Freezing colloidal suspensions: ice segregation and pattern formation
Dr. Anthony Anderson (University of Cambridge)
Thursday 14th March, 2013 14:00-15:00 Maths 203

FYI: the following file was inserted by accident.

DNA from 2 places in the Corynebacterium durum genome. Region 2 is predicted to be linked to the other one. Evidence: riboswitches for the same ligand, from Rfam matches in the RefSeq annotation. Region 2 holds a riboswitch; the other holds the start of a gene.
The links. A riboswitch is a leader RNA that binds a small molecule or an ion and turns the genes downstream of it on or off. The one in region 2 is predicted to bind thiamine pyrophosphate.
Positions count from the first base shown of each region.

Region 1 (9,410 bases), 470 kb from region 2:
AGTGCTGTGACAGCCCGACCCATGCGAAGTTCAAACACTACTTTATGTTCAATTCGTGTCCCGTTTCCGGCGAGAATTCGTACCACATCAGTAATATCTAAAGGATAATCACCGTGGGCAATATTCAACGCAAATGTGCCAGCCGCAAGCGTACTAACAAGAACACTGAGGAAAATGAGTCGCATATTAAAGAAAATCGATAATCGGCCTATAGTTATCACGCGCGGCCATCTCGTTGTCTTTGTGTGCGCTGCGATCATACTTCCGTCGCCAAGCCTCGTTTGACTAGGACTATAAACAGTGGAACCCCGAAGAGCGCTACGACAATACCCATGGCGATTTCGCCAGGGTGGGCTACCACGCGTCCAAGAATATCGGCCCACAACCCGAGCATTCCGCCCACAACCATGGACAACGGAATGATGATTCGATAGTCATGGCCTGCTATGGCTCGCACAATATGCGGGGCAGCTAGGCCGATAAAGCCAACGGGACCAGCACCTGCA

Colloidal suspensions do not freeze uniformly; rather, the frozen phase (e.g. ice) becomes segregated, trapping bulk regions of the colloid within, which leads to a fascinating variety of patterns that are of both practical and mathematical interest. Yet, despite the central importance of ice segregation in several applications, its physics are still poorly understood. In this talk, I will identify the key physical processes involved in freezing colloids, with an eye towards the development of general mathematical models. In this vain, I will review previous work on the micro-scale physics that govern the interaction of a single inert particle with a solid-liquid interface where phase change is occurring. From this foundation, I will discuss attempts to formulate homogenized continuum theories to model the freezing behaviour of concentrated suspensions. While these continuum theories provide insight into the possible mechanisms of pattern formation caused by ice segregation, we've recently conducted directional solidification experiments that reveal some key inadequacies of these theories. I will discuss these experimental observations and present a case study of periodic ice-lensing using a 1D dynamical model. This model reproduces several of the experimental observations and has some important implications in frost heave.